Spring Legislative Recap: Part II

In our last TCGN issue, we provided you with a recap of the three major policy issues of this past legislative session: pensions, Medicaid, and the budget. This week we want to focus on some of the specific issues that didn’t pass during the spring session but might be dealt with during the November veto session. Take a look and of course, feel free to contact Laura Dean or Courtney Eccles with any questions!

Minimum Wage (SB1565):
PCG has been extremely active in the Raise Illinois’ Campaign which calls for an increase in the state’s minimum wage from $8.25 an hour to $10.65 an hour over the course of three years. Each year thereafter the wage would be automatically adjusted to keep pace with the rising cost of living. The legislation passed out of the Senate Executive Committee but was never called for a full floor vote. Advocates who spoke with legislators were frequently told that this issue was just “too controversial” to vote on before the election. We remain hopeful that the Senate will call the bill during veto session. PCG will work with our partners over the summer to ensure there are enough votes. Contacting your state senator to let them know they should support an increased minimum wage would be incredibly helpful!

Fracking Regulations (SB3280):
This is the second year in a row that legislation to regulate high-volume hydraulic fracturing (aka “fracking”) of natural gas did not pass both chambers. The Senate unanimously passed legislation that included some basic regulations for chemical disclosure, waste-water disposal and well casing standards. Environmental advocates were hopeful that a stronger bill would emerge in the House with the support of the Governor, the Attorney General, and Speaker Madigan. We worked diligently during the last hours of session but were unable to move a bill forward. Over the summer, advocates will work to create and negotiate a bill that contains comprehensive regulations that we can pass during the November veto session. Keep your eyes peeled for more information on this particular issue!

Comprehensive Sex-Education (HB3027):
While this legislation passed out of the Senate and out of committee in the House, it was never called for a vote on the floor. The bill would require any public school that chooses to offer sex ed to use a curriculum that is medically accurate, age appropriate, and comprehensive. It applies only to 6th through 12th graders and allows any parent to remove their child from the course for any reason. Furthermore school districts are allowed to choose with acceptable curriculum they want to use. Despite the straight-forward nature of the bill, there is still an immense amount of pushback from more conservative faith and secular groups. Like our other two initiatives, there is hope that this bill can be called for a vote during the veto session.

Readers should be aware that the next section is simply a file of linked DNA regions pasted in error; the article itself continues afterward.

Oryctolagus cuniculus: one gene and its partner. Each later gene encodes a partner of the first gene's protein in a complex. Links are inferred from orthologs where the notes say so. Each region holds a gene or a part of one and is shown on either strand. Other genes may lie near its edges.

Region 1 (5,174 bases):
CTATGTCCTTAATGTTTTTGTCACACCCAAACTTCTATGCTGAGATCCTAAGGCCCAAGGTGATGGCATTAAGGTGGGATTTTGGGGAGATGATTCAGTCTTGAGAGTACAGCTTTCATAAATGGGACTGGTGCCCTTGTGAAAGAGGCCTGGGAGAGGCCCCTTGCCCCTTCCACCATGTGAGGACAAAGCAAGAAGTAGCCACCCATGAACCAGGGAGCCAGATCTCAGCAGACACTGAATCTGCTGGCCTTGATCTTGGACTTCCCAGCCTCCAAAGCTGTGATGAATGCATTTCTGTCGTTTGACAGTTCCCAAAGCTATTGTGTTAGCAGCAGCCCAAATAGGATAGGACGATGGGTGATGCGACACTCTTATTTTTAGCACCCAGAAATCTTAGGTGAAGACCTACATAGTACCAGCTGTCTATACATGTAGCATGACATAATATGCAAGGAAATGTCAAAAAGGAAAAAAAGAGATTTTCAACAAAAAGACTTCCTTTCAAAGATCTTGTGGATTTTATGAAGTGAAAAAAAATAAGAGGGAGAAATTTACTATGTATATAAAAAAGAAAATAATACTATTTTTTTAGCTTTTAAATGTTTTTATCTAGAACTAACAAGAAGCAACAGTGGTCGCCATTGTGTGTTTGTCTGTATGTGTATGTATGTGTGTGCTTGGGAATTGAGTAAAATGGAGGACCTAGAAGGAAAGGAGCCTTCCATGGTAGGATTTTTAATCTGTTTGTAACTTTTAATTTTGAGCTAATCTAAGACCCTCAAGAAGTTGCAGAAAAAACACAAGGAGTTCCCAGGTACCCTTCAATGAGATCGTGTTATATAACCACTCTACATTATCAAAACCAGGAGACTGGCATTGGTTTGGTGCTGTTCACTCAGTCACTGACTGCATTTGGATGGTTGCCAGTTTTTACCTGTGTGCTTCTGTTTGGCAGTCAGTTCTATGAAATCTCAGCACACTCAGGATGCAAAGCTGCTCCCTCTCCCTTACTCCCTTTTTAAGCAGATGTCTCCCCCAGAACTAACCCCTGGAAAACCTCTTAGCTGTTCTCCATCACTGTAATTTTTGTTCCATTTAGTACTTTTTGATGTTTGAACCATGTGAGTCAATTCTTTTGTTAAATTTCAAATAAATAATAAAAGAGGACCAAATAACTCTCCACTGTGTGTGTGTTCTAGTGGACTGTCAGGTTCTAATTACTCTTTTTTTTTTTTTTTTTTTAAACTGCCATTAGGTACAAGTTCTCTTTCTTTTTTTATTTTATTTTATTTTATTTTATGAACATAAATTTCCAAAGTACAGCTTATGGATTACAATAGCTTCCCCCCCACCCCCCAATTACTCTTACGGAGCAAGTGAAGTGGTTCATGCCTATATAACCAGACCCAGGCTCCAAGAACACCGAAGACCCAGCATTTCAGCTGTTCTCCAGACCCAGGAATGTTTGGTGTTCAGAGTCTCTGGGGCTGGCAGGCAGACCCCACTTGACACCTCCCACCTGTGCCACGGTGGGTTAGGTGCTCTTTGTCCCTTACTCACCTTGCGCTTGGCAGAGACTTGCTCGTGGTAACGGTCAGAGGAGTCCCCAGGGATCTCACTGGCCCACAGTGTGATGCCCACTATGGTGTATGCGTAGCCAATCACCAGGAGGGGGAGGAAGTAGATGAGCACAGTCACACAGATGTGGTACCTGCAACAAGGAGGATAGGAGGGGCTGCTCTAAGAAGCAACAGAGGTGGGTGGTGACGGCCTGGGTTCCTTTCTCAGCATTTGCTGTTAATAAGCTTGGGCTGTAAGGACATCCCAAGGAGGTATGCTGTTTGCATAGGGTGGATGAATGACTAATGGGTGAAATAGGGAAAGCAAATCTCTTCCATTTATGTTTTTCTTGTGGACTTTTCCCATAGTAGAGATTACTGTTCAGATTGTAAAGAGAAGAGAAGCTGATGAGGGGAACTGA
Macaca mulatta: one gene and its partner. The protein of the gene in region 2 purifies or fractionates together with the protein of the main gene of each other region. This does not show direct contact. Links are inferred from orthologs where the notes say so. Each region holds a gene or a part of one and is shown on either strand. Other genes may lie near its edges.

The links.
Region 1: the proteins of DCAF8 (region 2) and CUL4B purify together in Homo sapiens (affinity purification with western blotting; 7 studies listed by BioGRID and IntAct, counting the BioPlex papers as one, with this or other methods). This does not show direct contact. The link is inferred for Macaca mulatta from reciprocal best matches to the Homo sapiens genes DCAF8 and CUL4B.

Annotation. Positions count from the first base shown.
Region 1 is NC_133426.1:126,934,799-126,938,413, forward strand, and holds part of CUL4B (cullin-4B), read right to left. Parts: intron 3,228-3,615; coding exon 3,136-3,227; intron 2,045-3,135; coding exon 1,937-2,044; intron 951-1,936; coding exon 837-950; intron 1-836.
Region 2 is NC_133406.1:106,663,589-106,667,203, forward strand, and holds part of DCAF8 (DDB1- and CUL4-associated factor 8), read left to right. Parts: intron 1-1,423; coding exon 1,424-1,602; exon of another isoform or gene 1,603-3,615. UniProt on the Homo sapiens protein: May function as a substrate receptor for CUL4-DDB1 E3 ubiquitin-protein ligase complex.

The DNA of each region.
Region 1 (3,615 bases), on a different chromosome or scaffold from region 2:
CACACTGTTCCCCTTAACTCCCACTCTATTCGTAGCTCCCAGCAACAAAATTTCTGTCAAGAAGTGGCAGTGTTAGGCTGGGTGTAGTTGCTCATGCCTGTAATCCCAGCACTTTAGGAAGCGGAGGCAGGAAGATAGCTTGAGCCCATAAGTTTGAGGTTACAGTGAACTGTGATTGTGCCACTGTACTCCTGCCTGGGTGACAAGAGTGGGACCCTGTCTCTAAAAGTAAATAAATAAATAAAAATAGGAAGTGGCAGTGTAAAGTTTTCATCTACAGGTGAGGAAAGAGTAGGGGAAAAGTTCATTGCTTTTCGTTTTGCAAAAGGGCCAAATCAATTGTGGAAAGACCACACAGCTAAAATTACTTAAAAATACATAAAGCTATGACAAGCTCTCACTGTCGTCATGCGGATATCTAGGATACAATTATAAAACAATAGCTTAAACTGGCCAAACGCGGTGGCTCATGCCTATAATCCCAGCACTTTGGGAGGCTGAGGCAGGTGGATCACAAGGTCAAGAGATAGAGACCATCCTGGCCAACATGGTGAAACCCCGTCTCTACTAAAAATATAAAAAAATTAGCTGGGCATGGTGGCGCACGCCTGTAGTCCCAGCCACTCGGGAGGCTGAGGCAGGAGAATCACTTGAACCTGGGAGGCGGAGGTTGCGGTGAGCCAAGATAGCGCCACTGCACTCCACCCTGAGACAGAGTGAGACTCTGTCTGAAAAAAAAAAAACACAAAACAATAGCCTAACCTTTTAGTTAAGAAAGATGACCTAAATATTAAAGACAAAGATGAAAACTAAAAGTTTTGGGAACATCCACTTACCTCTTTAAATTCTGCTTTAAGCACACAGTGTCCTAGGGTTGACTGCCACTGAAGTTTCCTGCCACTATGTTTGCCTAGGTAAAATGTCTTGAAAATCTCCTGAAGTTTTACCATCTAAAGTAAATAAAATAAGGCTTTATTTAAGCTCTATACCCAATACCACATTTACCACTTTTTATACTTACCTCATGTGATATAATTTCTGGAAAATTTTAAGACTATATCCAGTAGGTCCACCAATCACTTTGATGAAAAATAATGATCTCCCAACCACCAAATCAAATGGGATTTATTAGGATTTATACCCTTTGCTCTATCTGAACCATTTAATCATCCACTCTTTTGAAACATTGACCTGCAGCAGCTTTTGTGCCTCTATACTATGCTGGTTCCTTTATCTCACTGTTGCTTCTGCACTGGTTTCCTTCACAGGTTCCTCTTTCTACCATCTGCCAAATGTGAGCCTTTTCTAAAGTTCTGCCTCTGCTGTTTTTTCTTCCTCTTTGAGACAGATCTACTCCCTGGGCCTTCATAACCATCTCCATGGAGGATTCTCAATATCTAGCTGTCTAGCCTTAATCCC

Criminal Record Sealing Bill (HB5723):
The last bill on our “veto session” list is focused on expanding the list class 2, 3, and 4 felonies for which a person can petition the courts to seal their records. Petitions are allowed four years after the individual’s release provided that the person has had no further contact with the criminal justice system. While this bill passed out of the House Criminal Law Committee, it was never called for a vote by the full house. We will continue to work with our allies over the summer, as well as the bill sponsor, to push for a fall vote. The sealing of non-violent offenses for individuals who have remained out of the system can make a significant difference to those seeking employment, housing, and a second chance.

As you can see, we’ve got our summer work cut out for us. Please consider “contacting your legislators“http://salsa.democracyinaction.org/o/515/getLocal.jsp and asking them to support these crucial pieces of legislation – and stay tuned for opportunities to join us in Springfield during the fall veto session. These are important issues and we’re ready to keep pushing forward!

Add new comment

Full HTML

  • Web page addresses and e-mail addresses turn into links automatically.
  • Lines and paragraphs break automatically.

Filtered HTML

  • Web page addresses and e-mail addresses turn into links automatically.
  • Allowed HTML tags: <a> <em> <strong> <cite> <blockquote> <code> <ul> <ol> <li> <dl> <dt> <dd>
  • Lines and paragraphs break automatically.

Plain text

  • No HTML tags allowed.
  • Web page addresses and e-mail addresses turn into links automatically.
  • Lines and paragraphs break automatically.
Subscribe to CRS Main Feed